Saturday, July 07, 2012

Life at Pema Choling - Part II

Little monks play houtza - a marble game - on the terrain below the school house.
I love this little village so high up on the hill, that we can barely see from
the monastery.  Yesterday Pasang was looking through the photos on my
camera and said, "Oh! My parents live there during the summer!"
He zoomed in and actually showed me their house.
I made him promise to take me there to meet them and see this
magical little village!
Little monks line up for breakfast
Ngatar, one of the cutest and smartest little monks!
Only a week or so into monsoon season, we were awakened by a
loud noise around 11:30 PM. There was a landslide behind our
rooms - this wall on the right is my room! Luckily only a stone
stairway was obliterated and the alley walkway filled with rock and mud.
It could have been much worse: Today on our way to Lukla Namchok
pointed several houses which were completely crushed in a landslide
five months ago. Among shattered doors now lie 8' x 10' boulders that
must weigh several tonnes. This happened around 7:00 PM and three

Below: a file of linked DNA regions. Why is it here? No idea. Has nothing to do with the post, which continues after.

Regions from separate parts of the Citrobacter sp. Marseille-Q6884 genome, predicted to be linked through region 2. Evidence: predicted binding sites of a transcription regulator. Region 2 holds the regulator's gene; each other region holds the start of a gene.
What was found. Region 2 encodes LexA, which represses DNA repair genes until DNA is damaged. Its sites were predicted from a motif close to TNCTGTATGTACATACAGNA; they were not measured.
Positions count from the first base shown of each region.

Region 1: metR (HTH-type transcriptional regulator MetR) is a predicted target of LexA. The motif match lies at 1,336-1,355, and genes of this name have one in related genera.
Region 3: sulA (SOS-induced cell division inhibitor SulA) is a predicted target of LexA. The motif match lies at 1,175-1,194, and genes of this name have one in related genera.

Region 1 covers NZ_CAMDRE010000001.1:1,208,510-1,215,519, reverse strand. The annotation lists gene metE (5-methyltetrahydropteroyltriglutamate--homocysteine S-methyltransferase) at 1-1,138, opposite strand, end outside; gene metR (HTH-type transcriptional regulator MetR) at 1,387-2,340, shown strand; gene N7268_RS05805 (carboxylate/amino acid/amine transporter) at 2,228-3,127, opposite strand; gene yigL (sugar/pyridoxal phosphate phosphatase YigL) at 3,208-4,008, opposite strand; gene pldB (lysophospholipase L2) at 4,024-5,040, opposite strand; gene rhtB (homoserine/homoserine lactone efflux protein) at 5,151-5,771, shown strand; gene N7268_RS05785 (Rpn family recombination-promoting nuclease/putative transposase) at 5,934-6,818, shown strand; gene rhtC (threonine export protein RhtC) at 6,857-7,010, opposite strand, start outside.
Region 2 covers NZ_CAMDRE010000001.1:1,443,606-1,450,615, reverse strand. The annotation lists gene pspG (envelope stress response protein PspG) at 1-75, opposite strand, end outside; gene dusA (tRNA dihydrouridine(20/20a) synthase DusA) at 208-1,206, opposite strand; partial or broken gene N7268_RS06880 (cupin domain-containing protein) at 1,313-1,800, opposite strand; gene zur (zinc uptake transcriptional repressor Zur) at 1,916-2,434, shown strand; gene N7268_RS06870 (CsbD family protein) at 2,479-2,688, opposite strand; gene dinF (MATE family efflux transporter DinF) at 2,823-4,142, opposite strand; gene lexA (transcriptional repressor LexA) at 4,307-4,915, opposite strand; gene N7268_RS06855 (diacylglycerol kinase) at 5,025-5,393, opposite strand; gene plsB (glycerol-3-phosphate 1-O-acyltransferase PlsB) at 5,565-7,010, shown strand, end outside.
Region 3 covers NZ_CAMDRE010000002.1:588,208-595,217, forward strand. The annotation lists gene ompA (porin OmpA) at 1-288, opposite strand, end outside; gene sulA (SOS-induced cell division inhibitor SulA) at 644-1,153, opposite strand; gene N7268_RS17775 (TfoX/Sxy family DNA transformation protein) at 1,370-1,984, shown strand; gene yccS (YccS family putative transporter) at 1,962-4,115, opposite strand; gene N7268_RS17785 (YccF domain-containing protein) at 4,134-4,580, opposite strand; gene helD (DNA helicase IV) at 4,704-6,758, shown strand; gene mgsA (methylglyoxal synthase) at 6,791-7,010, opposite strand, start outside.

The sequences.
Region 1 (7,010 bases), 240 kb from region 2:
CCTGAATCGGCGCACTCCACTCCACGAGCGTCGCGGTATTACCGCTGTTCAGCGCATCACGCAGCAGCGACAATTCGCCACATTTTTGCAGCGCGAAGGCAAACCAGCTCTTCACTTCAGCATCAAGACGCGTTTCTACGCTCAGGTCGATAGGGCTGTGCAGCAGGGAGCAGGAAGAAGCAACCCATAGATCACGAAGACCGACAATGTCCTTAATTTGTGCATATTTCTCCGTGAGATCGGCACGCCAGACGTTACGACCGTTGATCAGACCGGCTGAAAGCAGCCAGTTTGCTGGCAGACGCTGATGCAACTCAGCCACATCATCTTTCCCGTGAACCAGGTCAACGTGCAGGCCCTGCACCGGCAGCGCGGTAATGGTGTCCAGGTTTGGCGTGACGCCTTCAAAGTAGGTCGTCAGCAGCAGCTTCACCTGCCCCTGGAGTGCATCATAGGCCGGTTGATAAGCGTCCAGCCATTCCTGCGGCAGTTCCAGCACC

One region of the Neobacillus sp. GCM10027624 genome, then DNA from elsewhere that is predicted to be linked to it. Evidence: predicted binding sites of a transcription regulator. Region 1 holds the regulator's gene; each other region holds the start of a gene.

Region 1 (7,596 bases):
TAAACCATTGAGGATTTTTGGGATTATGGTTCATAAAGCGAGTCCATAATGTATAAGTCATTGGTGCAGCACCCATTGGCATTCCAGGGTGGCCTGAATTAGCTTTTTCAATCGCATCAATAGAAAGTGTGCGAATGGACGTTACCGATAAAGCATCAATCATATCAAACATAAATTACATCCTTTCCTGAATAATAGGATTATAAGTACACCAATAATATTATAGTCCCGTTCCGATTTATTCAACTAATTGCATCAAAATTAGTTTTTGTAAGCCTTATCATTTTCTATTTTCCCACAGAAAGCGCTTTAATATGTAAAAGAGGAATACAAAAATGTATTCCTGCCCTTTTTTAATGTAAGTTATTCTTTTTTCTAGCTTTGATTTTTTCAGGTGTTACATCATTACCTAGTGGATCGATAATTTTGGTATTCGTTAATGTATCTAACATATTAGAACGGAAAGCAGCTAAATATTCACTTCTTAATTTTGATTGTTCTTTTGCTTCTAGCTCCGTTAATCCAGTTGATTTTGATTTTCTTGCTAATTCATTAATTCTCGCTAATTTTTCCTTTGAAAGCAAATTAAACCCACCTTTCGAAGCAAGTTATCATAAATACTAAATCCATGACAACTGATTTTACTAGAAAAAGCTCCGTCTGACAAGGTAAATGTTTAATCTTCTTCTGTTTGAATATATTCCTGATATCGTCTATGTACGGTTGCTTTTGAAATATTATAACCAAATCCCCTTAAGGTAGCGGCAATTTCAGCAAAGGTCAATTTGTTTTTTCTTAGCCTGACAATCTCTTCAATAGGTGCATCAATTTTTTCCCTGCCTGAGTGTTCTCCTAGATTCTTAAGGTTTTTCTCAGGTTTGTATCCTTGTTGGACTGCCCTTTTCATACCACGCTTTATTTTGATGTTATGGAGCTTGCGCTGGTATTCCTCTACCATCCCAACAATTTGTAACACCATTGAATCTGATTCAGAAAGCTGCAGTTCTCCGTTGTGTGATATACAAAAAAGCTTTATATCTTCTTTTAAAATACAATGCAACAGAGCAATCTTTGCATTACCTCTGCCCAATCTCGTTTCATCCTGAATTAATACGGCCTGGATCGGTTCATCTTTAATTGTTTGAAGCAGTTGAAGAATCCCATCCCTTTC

people were killed.
Samten and Pemba play WWF
English class: 1 dry erase board, 1 marker that works if we're lucky,
no desks or chairs, notebooks with just a few blank pages left,
a pencil or pen if they can find one, and 19 beautiful boys eager to learn.
I brought out Hershey's Kisses (hand carried from Oregon)
as a reward for a big scavenger hunt, and Ngawang
(the school teacher) immediately exclaimed, "Oooh, temple
candies!" My perspective has been forever altered by my
time at Pema Choling. I'd never before have associated
Hershey's Kisses with the shape of temples. These
simple chocolates proved to be a huge hit. The monks -
both young and old - were enthralled with everything
from the shiny tin-foil wrapper to the white "prayer flag"
tucked inside.  Sapana and I laughed as we watched many of
the younger boys lick their chocolate and then tuck it into their
pocket for later!
O' Serpa treasures his first Hershey Kiss
Namchok, our cook, is equally excited
Ngawang and his temple candy
My teaching partner from Singapore, Sapana, teaches the boys a Chinese
game called "Eagle catches the little chicks."


Living in the shadow of the great Himalaya Range
There is one outlet to be shared between four volunteers. I'm so glad I
picked up a three-way splitter/converter as an impulse purchase in
Kathmandu!
On Friday nights the little monks are allowed a special treat - TV! They
crowd into Dorjee's little room and literally cover every horizontal surface.
 
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